Chaja Estera Stein (Teresa Tucholska-Körner). “The first child of Irena Sendler”
Estera’s father, a wealthy citizen of Cegłów, was friends with Julian Grobelny, the owner of a grange lying near the town, and with a local parish priest (“it was pleasant to watch my father, wearing his gaberdine and a long bear, strolling along with the priest in a cassock at his side”).
Those two friends of the family later saved Estera’s life.
In fall 1940 in Mrozy, located a few kilometers away from Cegłów, the Nazis created a ghetto. All Jews living in Cegłów had to move to that new place of living. The Steins had to comply with the orders too, but they did not break contact with the friends outside the ghetto. In 1942 (“I do not remember the exact date”), when the ghetto was to be liquidated, Grobelny procured for Estera a birth certificate. The girl and her parents luckily left the ghetto – her father hid the daughter and her mother in a shed and returned to the ghetto for Jochewet, never to come back...
Somehow, Grobelny managed to find Estera and organized for her a transport by train. Although the train station was being occupied by the Germans, they let the little girl in. A prearranged person in one of the carriages began to wave to her, indicating a coach to get on. The man led her to the priest. Estera was never to see her parents or sister again. The priest (“or maybe Grobelny”) transported Estera (now called Teresa) to Warsaw to Irena Sendler, where she stayed for a few days. Irena then left the girl in her friends’ care: Zofia Wędrychowska and Stanisław Papuziński. In the apartment where she lived, there were already four children of Stanisław Papuziński and additional three Jewish children in hiding. Teresa was an eighth child in the room. In February 1944 one of Gestapo agents burst into the apartment located in Ochota (at 3 Mątwicka Street). Seeing that older boys of Papuziński and their friends were practicing shooting, the Gestapo officer shot a few times in their direction, wounding one of the boys, and retreated for back-up.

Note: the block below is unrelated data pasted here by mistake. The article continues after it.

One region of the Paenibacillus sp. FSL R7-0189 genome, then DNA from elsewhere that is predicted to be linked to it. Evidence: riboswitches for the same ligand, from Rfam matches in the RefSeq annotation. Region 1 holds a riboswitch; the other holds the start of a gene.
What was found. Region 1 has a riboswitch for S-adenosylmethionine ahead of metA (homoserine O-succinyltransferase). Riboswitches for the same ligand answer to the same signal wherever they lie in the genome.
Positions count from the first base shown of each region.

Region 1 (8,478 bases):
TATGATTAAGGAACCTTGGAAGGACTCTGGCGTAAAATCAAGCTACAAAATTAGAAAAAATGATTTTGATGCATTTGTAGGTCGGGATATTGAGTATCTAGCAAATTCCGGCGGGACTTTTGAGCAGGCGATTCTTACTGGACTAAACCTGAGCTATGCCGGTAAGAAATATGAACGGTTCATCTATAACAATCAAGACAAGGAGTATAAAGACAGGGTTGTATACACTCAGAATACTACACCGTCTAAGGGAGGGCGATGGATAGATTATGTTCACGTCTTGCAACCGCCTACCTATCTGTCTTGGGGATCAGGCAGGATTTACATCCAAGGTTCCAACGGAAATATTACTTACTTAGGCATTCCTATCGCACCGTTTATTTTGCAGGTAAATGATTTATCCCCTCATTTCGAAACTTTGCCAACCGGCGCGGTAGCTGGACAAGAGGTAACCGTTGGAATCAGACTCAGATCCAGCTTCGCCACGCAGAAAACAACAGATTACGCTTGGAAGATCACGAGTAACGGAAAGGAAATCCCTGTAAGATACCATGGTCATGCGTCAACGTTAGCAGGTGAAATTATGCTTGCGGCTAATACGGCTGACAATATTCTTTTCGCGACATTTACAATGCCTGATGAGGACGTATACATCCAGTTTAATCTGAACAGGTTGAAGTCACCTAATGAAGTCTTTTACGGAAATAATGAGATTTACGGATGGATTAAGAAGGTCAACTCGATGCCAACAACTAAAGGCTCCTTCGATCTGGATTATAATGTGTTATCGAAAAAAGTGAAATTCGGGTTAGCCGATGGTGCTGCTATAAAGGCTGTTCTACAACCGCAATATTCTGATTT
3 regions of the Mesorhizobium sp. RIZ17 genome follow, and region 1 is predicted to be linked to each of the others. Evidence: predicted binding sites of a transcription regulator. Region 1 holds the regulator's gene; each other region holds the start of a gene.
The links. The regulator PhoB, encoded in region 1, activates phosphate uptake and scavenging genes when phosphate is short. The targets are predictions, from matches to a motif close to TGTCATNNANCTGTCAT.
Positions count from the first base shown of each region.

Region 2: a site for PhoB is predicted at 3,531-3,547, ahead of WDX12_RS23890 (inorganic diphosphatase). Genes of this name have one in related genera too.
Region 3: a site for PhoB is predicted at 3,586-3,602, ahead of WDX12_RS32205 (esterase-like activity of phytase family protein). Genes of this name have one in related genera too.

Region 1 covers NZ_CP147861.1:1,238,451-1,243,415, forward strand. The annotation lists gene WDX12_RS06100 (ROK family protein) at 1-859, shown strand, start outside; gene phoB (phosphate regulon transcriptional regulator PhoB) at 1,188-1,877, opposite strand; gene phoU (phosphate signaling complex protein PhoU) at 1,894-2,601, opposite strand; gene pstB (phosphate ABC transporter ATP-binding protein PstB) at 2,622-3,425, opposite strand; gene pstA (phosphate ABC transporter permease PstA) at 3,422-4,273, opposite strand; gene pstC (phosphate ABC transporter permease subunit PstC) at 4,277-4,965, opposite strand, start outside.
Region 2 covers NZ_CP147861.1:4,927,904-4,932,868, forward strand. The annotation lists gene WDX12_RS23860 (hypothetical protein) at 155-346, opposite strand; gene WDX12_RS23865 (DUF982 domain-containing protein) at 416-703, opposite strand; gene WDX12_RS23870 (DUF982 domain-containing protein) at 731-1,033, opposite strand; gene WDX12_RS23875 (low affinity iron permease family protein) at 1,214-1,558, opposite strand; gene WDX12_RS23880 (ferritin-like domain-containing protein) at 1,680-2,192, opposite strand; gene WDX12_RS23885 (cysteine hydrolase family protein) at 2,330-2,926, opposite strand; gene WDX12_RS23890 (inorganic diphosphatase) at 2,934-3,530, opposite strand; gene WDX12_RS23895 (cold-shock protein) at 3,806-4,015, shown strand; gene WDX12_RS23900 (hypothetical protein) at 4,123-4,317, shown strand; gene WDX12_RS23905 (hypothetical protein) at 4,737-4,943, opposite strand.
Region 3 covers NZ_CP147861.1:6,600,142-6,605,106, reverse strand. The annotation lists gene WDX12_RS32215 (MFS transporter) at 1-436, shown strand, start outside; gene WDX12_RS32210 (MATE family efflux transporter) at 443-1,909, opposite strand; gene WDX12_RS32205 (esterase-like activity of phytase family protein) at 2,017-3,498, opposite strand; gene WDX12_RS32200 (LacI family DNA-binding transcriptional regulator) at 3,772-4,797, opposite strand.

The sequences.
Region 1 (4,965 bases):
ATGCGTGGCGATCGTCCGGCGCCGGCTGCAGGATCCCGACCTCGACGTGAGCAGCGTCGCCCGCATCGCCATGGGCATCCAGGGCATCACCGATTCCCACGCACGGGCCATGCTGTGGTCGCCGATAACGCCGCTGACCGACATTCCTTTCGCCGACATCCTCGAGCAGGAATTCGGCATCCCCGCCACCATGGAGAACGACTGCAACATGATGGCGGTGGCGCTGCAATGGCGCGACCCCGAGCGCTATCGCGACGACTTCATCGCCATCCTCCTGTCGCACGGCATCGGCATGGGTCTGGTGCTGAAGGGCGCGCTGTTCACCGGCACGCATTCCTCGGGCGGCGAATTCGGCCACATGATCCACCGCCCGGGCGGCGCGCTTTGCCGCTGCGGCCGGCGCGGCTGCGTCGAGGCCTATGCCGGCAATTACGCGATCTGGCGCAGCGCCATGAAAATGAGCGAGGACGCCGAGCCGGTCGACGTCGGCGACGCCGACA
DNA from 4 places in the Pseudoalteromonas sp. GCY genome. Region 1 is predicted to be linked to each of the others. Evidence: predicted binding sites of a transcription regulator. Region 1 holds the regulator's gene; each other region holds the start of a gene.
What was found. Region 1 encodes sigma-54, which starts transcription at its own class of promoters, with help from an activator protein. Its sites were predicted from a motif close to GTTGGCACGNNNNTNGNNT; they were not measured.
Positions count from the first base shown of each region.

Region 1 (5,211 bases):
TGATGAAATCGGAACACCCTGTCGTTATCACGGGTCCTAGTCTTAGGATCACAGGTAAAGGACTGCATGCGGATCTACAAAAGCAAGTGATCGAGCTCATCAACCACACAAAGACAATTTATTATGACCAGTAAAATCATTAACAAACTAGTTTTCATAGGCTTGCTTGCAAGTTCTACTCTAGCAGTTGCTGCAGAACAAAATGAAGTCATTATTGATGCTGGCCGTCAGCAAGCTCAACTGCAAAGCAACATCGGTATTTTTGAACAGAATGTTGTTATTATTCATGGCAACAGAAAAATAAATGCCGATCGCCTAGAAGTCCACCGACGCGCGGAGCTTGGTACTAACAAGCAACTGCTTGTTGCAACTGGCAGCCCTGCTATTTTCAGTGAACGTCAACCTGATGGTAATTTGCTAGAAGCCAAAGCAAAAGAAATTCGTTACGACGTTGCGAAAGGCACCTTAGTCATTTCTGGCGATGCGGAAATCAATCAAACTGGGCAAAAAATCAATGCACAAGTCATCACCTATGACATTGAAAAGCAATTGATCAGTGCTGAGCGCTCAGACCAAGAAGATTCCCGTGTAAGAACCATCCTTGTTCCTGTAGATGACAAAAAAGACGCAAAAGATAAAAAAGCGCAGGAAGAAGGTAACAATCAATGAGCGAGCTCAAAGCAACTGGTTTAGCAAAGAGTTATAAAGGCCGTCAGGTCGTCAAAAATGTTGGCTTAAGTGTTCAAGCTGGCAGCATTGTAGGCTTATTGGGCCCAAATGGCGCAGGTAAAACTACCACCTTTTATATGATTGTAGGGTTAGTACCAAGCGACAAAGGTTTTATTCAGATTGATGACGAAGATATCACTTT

Zofia Wędrychowska, fearing a hasty return of the Gestapo police, stayed with the wounded boy and sent the rest of the children away. Teresa, being the eldest child in the group, led the kids to the friends on Krucza Street to the address she had received from Zofia. Soon the Gestapo returned to the apartment in Ochota, taking the wounded boy and the woman along with them. The boy died on the way, while Zofia was transported to the prison on Szucha Alley for interrogation. On 26 April 1944 she was executed in Pawiak.
Irena Sendler put Teresa and other children in the holiday camp near Garwolin, where the girl stayed until winter 1945. After the Warsaw Uprising, Irena came back to Warsaw and took Teresa to her apartment. Teresa lived there for a few years together with her Rescuerand her husband Stefan Zgrzembski. She remembers that both Irena and the man were very affectionate and protective towards her.
Stefan Zgrzembski devoted a lot of time to the girl, helping her do her homework. In spite of this, Teresa was very brusque and rebellious not only towards her protectors. When she was sent to the youth camp in Zatrzebie, she ran away. Years after, she explained the reasons of her behavior: the protectiveness of Irena and Stefan irritated and annoyed her. In her opinion nobody could replace her parents, and the couple did not have any right to do it. You can have real parents only once in your life, and Teresa could not reconcile herself to the fact that she had lost them. When Irena Sendler gave birth to her own children, the little apartment became too small for all of them. Teresa moved to the Jewish youth dormitory on Jagiellońska Street. She passed her high school examinations and graduated in dentistry. She got married and together with her husband departed for Israel in 1957. She gave birth to two sons in 1960 and 1962 and worked as a dentist until she retired. Teresa Körner died in Israel on 14 July 2010.
An account compiled by Jadwiga Rytlowa on the basis of the interview with the Rescued conducted in Israel in March 2010.